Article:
The high school currently has “standard-grade” air filters in place but will install “hospital-grade” filters in all classrooms and buildings by Monday, Sinnette said. More expensive “surgical-room grade” filters are being pursued, with a five-year total cost of $210,000, she said.
Sinnette added physical education courses this summer will move to a district office location on Cornishon Avenue for weeks three through five. For the 2019-20 school year, P.E. courses will move indoors on days where air monitoring indicates poor or unhealthful levels, she said. There is not a similar plan for after-school sports because they are “facilities dependent.”
Sinnette discussed the community safety — or immediate action — plan set for discussion at the City Council meeting this Tuesday. She said it would describe trigger events such as truck emissions, harmful air quality and more, with plans on how to address it.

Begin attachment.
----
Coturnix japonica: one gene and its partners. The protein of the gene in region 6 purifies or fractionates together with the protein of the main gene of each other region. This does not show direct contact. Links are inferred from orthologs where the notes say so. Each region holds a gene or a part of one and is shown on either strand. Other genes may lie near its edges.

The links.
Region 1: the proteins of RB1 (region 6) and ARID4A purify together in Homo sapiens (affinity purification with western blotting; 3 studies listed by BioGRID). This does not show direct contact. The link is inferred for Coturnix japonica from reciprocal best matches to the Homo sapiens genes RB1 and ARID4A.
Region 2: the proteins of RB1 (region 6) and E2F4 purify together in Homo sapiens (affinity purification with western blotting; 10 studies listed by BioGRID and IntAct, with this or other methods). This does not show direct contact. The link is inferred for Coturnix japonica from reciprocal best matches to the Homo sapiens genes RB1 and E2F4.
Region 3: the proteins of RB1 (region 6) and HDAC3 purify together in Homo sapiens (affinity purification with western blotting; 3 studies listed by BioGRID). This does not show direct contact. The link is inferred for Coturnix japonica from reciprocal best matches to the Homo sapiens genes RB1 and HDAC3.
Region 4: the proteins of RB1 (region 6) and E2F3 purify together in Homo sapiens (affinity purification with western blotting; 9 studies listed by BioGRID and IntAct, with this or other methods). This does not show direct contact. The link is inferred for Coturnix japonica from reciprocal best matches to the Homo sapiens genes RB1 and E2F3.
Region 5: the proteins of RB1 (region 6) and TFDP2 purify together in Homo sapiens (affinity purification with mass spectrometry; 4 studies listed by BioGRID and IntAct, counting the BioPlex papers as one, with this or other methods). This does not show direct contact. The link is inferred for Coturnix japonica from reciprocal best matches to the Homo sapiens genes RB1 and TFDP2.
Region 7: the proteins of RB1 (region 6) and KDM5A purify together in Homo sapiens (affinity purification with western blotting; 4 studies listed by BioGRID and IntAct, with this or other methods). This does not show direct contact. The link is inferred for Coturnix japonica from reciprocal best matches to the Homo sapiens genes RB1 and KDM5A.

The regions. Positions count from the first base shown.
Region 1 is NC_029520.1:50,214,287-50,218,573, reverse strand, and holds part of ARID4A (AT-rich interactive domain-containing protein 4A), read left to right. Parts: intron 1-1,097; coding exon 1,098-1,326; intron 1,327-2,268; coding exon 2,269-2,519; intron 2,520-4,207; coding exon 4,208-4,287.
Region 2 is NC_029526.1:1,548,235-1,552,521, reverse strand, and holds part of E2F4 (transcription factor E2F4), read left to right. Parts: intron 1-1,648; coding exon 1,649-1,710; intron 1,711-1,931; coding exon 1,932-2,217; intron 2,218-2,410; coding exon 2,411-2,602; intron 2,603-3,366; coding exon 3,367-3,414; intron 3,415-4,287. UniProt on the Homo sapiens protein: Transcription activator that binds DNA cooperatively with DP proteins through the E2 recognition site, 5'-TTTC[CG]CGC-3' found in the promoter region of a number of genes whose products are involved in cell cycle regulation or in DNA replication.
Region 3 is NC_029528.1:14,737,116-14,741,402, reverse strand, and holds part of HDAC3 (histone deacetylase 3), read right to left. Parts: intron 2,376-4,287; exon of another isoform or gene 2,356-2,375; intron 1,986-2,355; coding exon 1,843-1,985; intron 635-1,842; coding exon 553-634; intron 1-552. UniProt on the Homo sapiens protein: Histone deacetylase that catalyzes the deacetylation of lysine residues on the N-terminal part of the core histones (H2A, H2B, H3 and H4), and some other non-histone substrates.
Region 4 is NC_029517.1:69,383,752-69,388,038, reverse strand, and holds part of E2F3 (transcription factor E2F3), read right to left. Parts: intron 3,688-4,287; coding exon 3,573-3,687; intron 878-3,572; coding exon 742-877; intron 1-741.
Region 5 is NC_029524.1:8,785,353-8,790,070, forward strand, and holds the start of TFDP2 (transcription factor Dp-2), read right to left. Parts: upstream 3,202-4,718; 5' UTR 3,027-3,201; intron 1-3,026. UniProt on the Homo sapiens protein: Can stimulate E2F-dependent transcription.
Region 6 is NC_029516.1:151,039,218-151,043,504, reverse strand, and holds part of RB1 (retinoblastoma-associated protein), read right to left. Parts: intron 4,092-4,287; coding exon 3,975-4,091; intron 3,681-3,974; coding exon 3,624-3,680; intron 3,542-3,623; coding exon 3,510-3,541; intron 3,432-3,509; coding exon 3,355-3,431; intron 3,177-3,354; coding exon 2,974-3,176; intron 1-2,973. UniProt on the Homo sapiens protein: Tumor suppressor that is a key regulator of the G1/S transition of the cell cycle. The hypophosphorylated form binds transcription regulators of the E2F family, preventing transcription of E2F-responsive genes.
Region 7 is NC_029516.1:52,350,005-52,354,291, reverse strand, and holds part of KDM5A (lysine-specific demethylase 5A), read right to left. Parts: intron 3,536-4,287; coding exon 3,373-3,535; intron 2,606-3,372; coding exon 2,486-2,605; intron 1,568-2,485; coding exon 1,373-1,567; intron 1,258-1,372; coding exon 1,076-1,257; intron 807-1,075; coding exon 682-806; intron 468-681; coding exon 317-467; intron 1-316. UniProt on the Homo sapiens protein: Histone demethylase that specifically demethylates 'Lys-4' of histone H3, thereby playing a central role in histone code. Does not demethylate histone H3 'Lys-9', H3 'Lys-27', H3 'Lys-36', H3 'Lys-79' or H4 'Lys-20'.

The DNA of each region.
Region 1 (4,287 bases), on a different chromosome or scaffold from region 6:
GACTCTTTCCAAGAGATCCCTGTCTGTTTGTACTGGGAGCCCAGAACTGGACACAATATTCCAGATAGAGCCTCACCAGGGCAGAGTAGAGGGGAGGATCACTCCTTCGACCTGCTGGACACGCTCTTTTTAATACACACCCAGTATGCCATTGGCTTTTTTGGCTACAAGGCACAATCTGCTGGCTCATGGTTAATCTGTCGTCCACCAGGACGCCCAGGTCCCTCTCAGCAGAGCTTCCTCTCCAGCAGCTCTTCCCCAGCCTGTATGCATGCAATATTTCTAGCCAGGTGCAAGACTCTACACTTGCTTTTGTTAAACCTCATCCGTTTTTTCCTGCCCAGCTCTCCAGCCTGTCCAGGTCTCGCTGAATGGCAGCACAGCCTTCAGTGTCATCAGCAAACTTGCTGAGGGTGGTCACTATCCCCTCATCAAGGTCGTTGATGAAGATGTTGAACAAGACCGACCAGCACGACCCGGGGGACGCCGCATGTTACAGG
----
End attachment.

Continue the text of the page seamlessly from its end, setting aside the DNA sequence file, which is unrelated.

Deputy Michael Cerveny from the Crescenta Valley Sheriff’s Station told the audience — with an emphasis on student drivers — to make extra time for travel because of the massive project, which will bring more truck traffic into the area.
During the Q&A, there was some disagreement with Krider’s comments that the action plan should be started as soon as possible so people can have “that sense of confidence” before the trucks start removing sediment.
“I’m going to respectfully disagree for a number of reasons,” Burger said. “There’s really a dire need to start this project. We’ve got some numbers to indicate we are doing good here,” he said, referring to a study he said environmental scientists recently performed. “I think the monitoring we’re doing and the traffic analysis will inform us and drive us toward better action. Our desire is to move forward. Holding up the project, I don’t see any value in that.”
Mayor Leonard Pieroni responded that the community needs to be prepared in case “we need to slow down the trucks or have less trucks or whatever it is.”
Flyers available at the meeting and shown during Krider’s presentation included recommendations on what people can do if they see smoke from a hauling truck, trucks idling longer than five minutes or being driven unsafely. She suggested people call the L.A. County Public Works hotline at (626) 458-2507.
Those who seek more information about LCF 4 Healthy Air may visit LCF4HealthyAir.org. For more information on the project, visit dpw.lacounty.gov/swe/devilsgate.